As far as kick-offs go, Xi Jinping’s speech upon his ascension to the Chinese Communist Party throne was a ripper. If I could have tweeted, that’s what I’d have said.
I watched it on telly in my Beijing living room. With me sat my husband, a Hong Kong-born, Brisbane-raised Australian investment banker, our five month old baby girl and a friend of ours, a smart, driven young twenty-something from Hefei.
On two sofas and a play mat we watched Mr Xi and the remaining six new members of the Standing Committee walk onto the red carpeted stage in front of that vast depiction of the Great Wall.
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While the Australian media is working itself into a frenzy over the jailing of Rio Tinto executive Stern Hu, the public seems to be forming a more pragmatic view of our relationship with China.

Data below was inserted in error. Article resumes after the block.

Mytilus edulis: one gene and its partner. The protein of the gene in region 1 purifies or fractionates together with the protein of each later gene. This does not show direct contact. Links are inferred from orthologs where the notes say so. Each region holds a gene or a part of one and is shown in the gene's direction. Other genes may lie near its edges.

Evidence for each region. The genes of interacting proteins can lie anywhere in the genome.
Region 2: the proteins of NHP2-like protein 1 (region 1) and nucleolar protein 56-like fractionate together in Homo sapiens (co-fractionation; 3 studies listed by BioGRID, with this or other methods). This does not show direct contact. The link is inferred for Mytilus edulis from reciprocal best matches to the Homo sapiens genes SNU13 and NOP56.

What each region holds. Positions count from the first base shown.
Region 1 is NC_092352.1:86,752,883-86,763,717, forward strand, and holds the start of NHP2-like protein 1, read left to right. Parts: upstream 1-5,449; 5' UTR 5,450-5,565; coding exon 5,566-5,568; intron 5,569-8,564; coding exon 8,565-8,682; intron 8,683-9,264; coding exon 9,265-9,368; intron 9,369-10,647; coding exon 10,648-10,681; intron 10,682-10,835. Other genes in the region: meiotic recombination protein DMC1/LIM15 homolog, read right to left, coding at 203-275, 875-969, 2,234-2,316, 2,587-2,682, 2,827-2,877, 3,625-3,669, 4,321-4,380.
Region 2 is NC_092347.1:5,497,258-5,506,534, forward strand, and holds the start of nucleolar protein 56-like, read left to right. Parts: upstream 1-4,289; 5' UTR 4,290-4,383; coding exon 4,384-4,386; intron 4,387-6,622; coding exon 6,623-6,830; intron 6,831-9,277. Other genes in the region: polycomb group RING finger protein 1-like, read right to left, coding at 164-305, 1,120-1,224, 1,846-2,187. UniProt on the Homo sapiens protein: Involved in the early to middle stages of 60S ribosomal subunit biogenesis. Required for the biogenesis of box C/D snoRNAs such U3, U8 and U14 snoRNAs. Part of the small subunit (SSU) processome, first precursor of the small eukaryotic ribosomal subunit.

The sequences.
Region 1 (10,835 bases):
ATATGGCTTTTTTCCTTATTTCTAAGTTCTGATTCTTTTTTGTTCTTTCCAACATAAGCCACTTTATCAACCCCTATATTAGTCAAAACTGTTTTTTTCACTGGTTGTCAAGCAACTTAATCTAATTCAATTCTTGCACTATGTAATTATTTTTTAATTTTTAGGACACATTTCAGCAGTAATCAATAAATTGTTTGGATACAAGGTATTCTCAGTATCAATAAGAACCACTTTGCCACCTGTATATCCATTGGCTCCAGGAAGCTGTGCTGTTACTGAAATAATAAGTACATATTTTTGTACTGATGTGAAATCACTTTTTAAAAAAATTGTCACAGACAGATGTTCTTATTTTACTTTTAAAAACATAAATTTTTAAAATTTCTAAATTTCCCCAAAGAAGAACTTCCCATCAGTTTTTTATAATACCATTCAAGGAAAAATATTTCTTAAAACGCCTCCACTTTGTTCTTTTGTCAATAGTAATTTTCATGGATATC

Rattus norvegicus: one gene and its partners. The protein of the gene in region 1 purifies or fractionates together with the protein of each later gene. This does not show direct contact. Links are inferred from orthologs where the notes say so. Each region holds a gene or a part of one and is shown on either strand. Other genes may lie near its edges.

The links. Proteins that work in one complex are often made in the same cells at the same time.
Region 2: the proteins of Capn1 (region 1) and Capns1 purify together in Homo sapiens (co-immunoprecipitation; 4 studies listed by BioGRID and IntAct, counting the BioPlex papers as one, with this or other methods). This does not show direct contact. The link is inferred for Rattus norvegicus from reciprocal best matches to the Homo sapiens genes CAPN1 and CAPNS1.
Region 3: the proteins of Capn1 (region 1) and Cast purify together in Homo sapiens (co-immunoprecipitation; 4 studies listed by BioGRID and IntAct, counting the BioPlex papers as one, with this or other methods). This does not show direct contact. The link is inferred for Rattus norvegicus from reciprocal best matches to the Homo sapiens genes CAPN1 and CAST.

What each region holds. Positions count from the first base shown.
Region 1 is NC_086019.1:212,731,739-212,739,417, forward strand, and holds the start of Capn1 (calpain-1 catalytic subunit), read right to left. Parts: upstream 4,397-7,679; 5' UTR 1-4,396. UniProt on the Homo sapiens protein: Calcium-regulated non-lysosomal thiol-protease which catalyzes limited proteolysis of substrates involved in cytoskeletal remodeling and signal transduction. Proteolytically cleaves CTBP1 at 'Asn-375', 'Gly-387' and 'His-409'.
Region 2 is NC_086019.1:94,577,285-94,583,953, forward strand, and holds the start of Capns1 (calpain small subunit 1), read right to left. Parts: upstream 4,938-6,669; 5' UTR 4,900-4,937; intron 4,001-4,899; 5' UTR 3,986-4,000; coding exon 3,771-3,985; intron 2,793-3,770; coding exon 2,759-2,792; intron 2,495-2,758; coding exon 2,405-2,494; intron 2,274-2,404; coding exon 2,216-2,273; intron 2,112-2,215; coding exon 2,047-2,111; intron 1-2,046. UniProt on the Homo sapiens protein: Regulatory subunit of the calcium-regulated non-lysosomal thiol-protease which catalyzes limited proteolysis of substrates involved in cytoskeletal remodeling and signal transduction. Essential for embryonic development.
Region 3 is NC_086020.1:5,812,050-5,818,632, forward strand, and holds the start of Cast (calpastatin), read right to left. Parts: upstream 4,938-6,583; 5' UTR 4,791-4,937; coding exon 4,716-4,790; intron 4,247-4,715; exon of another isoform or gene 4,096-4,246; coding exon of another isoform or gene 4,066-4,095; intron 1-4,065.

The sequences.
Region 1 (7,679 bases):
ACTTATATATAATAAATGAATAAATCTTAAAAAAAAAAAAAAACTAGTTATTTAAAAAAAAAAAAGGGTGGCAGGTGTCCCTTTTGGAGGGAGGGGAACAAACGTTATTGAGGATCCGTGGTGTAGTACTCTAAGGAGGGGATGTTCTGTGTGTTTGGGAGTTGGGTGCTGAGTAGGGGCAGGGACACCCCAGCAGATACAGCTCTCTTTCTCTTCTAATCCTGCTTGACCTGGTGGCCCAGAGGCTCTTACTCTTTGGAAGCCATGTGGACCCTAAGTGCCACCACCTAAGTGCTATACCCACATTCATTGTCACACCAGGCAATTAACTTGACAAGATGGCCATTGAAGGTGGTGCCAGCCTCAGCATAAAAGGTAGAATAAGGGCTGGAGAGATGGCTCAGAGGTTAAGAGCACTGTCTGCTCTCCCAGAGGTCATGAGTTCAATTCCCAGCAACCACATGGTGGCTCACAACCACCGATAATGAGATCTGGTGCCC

The Federal Opposition’s attempts to whip up a new round of dog whistling over the arrest have fallen on deaf ears as the public accepts there are things that are outside the power of even a Mandarin-speaking Prime Minister.
But the failure of the Hu jailing to bite with the public may speak to a broader maturing in out attitude towards the emerging superpower to which our fortunes are so closely tied.
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